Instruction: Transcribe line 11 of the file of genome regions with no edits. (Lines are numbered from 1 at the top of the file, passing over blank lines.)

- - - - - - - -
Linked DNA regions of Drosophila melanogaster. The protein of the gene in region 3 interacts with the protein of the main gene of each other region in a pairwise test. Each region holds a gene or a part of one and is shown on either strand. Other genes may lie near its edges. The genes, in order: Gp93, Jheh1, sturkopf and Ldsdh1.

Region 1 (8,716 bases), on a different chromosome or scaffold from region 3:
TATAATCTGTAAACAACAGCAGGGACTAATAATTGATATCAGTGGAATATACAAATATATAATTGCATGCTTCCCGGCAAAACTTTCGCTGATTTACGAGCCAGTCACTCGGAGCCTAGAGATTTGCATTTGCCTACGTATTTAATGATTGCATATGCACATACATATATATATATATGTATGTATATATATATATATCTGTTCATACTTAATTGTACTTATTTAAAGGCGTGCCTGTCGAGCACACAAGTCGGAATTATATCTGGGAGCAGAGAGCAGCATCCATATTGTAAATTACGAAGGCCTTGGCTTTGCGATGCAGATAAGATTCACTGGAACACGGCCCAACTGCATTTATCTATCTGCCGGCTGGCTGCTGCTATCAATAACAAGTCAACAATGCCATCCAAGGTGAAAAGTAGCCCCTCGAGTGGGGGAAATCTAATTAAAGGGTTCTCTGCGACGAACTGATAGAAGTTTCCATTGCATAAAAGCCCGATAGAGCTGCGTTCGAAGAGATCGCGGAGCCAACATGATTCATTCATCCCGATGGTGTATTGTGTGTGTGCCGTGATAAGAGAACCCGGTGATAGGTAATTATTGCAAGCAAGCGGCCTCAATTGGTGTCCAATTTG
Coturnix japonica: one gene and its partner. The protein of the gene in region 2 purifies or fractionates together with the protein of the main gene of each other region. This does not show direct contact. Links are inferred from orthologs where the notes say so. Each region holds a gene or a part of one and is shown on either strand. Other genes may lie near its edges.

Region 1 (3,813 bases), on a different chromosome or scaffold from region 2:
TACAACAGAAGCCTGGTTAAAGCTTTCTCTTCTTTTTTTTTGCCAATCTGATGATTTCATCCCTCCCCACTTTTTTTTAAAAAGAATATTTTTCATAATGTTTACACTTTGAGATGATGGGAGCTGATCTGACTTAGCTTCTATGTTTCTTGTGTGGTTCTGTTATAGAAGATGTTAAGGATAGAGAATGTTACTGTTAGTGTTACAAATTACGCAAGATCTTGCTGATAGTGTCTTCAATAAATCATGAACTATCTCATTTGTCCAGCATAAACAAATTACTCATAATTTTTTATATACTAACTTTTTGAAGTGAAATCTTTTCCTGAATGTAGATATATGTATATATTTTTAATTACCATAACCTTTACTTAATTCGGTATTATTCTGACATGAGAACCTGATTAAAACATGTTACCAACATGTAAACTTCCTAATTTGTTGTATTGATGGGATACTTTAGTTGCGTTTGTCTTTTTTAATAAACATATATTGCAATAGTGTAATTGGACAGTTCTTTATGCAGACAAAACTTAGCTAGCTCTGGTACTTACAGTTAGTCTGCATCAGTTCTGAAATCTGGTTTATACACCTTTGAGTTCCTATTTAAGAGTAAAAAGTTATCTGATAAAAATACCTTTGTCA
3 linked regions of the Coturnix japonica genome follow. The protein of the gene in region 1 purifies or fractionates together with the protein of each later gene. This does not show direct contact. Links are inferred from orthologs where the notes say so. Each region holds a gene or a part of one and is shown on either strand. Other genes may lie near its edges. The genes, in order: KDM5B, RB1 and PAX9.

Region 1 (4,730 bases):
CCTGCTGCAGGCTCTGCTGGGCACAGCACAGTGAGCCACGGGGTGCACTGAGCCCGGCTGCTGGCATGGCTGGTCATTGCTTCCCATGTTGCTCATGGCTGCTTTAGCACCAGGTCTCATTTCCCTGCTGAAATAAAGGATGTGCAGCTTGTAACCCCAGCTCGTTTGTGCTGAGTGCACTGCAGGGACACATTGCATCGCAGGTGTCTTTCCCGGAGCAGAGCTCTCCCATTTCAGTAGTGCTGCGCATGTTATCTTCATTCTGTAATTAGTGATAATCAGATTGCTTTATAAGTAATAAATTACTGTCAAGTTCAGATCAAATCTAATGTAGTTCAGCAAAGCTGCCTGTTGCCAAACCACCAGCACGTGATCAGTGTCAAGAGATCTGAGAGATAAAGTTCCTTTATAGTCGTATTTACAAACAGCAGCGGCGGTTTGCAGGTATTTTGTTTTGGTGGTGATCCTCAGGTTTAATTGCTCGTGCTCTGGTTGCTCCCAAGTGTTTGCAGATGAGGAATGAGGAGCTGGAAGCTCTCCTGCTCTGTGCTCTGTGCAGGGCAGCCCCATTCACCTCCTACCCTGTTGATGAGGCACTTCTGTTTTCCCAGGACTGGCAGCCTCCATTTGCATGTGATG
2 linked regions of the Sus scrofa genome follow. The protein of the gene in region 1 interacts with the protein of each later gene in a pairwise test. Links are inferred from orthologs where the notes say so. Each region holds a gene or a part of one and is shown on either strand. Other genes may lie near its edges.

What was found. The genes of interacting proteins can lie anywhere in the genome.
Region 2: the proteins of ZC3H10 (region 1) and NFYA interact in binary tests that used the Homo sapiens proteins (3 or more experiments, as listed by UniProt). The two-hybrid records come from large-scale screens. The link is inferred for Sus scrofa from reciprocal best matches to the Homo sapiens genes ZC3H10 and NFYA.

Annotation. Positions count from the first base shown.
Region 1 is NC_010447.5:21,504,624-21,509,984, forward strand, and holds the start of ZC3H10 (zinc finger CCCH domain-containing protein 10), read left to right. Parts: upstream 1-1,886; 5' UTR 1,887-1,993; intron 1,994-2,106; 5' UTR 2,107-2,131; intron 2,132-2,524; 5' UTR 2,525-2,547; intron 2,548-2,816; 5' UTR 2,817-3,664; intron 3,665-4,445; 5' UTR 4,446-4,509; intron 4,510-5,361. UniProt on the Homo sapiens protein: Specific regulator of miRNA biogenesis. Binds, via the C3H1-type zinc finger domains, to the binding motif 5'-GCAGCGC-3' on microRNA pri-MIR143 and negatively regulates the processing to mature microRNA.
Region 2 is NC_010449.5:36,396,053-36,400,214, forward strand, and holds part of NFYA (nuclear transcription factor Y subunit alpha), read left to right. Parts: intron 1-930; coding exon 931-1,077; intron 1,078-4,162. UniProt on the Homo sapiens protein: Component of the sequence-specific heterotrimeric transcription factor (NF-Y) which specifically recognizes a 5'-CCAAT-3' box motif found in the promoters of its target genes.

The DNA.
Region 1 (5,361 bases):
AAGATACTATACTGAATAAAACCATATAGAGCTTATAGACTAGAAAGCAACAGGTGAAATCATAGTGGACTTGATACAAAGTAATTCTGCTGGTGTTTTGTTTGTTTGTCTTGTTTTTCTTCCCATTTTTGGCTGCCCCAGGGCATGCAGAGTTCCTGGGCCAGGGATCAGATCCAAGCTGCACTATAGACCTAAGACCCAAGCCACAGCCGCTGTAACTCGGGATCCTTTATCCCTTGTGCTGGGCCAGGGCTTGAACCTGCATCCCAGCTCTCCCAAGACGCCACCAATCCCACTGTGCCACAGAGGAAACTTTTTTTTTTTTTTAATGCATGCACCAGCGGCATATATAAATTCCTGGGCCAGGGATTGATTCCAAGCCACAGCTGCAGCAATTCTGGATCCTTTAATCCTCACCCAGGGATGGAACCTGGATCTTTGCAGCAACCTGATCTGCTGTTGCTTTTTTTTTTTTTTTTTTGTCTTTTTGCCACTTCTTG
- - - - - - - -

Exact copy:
What was found. The genes of interacting proteins can lie anywhere in the genome.